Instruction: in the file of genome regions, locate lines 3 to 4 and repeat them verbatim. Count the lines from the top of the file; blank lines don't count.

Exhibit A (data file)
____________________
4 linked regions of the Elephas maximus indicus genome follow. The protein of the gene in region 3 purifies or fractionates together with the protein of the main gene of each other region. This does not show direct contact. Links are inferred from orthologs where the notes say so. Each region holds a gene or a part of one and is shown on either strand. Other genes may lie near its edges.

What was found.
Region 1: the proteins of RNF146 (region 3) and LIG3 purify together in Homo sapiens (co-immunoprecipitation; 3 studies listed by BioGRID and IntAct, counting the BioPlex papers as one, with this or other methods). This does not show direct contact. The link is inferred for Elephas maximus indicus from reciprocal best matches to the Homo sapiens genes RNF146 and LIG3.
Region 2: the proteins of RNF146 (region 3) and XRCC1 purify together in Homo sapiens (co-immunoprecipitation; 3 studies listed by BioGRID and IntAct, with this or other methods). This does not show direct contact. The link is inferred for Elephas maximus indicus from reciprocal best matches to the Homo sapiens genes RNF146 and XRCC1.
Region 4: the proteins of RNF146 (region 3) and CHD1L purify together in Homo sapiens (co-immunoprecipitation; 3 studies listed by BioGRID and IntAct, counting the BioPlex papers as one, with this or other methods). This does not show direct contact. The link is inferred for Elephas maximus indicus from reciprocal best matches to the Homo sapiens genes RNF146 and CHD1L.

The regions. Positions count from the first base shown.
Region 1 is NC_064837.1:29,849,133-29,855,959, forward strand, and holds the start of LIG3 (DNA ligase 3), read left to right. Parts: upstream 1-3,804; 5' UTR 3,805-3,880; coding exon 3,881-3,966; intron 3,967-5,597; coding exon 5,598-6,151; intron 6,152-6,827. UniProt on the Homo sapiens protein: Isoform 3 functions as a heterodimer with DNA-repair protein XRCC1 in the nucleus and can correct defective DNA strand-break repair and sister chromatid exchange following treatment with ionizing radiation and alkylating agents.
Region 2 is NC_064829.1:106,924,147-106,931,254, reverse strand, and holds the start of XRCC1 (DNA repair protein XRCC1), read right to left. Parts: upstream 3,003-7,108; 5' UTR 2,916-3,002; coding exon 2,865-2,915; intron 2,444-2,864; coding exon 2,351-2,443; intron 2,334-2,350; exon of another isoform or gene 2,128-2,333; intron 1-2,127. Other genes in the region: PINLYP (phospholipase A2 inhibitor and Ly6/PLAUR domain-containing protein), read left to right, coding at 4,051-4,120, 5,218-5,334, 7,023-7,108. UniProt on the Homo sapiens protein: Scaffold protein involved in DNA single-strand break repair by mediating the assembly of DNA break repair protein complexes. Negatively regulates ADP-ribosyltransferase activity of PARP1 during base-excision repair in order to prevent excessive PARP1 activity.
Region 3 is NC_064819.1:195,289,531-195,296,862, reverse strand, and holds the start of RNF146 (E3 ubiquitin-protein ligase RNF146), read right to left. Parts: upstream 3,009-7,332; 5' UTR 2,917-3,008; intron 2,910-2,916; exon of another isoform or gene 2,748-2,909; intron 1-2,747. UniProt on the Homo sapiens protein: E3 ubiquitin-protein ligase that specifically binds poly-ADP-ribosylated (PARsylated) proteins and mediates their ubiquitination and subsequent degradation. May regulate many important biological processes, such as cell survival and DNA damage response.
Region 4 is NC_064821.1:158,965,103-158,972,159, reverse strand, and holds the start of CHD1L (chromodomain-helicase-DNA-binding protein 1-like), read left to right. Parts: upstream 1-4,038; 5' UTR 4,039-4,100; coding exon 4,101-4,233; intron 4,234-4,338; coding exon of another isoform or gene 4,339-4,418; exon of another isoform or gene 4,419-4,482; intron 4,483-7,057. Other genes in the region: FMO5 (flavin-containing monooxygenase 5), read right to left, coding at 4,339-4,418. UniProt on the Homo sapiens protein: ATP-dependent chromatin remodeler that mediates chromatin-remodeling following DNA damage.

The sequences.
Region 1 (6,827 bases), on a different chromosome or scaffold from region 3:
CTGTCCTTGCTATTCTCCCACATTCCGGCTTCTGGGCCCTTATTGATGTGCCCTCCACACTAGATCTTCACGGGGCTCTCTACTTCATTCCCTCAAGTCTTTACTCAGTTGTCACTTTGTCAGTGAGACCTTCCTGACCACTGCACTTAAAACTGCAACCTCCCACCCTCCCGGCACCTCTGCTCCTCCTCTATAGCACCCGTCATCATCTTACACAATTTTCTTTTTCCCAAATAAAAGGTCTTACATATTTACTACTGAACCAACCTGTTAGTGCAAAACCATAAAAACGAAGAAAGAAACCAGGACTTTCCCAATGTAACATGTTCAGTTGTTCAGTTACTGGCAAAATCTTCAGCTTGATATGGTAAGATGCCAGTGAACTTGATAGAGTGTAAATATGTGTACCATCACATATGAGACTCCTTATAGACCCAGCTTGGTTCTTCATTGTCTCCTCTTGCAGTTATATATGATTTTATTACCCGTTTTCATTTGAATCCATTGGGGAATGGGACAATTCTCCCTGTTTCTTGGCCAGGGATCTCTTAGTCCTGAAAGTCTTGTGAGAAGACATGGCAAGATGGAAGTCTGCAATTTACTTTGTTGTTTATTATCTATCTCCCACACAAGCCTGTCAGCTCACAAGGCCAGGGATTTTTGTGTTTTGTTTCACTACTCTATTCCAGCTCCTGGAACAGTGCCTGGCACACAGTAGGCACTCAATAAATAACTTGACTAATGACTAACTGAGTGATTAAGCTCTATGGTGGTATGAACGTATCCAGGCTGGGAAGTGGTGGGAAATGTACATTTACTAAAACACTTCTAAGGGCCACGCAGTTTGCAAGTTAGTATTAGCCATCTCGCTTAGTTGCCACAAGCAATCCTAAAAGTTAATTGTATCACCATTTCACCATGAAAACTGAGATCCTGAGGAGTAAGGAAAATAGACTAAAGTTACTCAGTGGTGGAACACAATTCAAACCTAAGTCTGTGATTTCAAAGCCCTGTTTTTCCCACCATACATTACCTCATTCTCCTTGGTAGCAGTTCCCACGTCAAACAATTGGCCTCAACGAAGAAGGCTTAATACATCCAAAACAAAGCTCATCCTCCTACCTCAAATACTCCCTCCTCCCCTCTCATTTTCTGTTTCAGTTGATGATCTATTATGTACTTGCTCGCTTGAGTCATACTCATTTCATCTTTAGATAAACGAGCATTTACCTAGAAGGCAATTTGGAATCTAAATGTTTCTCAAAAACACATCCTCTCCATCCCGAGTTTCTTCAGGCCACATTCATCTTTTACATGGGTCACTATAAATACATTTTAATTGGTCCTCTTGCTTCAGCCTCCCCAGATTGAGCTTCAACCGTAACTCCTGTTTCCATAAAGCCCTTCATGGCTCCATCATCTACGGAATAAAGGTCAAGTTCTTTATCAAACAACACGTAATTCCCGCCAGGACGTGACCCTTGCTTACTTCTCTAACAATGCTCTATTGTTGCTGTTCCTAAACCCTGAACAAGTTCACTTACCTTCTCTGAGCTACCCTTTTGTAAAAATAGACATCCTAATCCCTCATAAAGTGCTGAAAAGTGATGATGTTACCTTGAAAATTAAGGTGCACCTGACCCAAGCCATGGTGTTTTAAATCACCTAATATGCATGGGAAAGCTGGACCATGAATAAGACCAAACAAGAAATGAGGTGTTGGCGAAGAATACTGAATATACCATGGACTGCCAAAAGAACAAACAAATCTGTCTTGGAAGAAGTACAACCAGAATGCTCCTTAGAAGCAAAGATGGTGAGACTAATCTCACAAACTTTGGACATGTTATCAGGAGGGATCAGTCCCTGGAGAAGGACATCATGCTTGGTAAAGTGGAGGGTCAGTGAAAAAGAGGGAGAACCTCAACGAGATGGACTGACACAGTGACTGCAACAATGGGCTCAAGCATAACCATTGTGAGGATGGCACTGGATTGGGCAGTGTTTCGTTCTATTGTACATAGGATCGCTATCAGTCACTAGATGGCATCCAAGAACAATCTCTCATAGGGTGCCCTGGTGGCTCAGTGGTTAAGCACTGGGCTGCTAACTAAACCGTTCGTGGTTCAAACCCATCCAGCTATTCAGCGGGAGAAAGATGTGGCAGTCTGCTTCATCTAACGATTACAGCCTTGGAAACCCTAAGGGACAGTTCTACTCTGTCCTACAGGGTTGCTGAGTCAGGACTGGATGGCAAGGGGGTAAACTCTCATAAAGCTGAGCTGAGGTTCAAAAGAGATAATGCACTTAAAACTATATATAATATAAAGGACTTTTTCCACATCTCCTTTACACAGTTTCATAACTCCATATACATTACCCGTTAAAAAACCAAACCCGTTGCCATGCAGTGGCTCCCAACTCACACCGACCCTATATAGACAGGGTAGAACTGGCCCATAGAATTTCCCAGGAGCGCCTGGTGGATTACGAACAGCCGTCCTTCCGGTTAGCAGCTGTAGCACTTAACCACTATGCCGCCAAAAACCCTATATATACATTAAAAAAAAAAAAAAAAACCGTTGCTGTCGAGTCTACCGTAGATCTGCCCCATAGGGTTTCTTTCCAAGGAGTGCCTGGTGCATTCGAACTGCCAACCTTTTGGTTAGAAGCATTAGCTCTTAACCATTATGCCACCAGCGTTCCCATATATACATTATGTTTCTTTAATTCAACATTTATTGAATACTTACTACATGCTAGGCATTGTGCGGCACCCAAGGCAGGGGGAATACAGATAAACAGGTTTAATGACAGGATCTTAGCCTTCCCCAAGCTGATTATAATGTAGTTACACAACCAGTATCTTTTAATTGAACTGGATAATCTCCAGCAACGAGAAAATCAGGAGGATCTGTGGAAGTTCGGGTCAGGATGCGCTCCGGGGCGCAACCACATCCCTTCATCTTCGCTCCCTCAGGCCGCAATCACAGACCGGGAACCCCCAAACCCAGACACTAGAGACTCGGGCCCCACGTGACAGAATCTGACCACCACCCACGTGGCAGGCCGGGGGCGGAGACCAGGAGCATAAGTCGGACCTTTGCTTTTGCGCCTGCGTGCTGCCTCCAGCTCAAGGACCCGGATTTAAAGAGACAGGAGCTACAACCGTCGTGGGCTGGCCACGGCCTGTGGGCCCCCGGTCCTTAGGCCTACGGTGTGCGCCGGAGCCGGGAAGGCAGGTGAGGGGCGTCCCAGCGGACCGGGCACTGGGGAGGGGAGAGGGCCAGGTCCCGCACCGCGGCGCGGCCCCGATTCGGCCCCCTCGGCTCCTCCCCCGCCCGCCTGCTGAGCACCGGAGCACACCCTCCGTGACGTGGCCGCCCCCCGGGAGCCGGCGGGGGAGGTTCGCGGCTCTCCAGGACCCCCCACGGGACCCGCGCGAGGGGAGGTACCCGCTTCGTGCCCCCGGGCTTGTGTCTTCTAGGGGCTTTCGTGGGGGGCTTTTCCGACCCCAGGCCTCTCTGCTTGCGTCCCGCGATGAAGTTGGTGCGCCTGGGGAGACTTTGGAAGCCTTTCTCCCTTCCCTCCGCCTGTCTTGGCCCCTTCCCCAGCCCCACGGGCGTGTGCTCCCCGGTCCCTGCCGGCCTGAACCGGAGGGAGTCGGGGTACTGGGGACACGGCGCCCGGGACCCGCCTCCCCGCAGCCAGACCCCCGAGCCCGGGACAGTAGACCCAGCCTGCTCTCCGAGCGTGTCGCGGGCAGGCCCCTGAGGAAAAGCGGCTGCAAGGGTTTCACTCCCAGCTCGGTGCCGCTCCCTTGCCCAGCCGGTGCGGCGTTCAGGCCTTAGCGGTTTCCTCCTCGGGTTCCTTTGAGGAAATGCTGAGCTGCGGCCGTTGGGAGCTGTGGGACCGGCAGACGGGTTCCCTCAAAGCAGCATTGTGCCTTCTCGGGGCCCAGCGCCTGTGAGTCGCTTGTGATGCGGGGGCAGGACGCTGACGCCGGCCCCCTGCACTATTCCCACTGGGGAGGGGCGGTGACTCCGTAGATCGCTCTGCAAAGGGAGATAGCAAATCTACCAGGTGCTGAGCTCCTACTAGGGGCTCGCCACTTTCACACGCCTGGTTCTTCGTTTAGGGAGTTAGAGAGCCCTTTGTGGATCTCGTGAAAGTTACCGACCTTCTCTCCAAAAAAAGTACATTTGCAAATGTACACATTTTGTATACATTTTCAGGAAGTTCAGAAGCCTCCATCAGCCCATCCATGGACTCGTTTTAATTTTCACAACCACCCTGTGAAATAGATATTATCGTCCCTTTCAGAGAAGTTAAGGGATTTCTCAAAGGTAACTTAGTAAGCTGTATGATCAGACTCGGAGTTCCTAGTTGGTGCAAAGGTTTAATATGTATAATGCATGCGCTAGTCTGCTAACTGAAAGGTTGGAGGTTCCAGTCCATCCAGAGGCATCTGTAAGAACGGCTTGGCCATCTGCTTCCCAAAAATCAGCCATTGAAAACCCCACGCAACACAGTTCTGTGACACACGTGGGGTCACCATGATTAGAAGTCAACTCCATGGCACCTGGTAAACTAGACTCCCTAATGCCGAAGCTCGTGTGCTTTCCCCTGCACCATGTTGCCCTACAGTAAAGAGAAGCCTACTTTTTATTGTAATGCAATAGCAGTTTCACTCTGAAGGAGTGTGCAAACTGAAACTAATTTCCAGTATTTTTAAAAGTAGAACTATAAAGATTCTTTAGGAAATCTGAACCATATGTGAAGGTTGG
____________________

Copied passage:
Region 1: the proteins of RNF146 (region 3) and LIG3 purify together in Homo sapiens (co-immunoprecipitation; 3 studies listed by BioGRID and IntAct, counting the BioPlex papers as one, with this or other methods). This does not show direct contact. The link is inferred for Elephas maximus indicus from reciprocal best matches to the Homo sapiens genes RNF146 and LIG3.
Region 2: the proteins of RNF146 (region 3) and XRCC1 purify together in Homo sapiens (co-immunoprecipitation; 3 studies listed by BioGRID and IntAct, with this or other methods). This does not show direct contact. The link is inferred for Elephas maximus indicus from reciprocal best matches to the Homo sapiens genes RNF146 and XRCC1.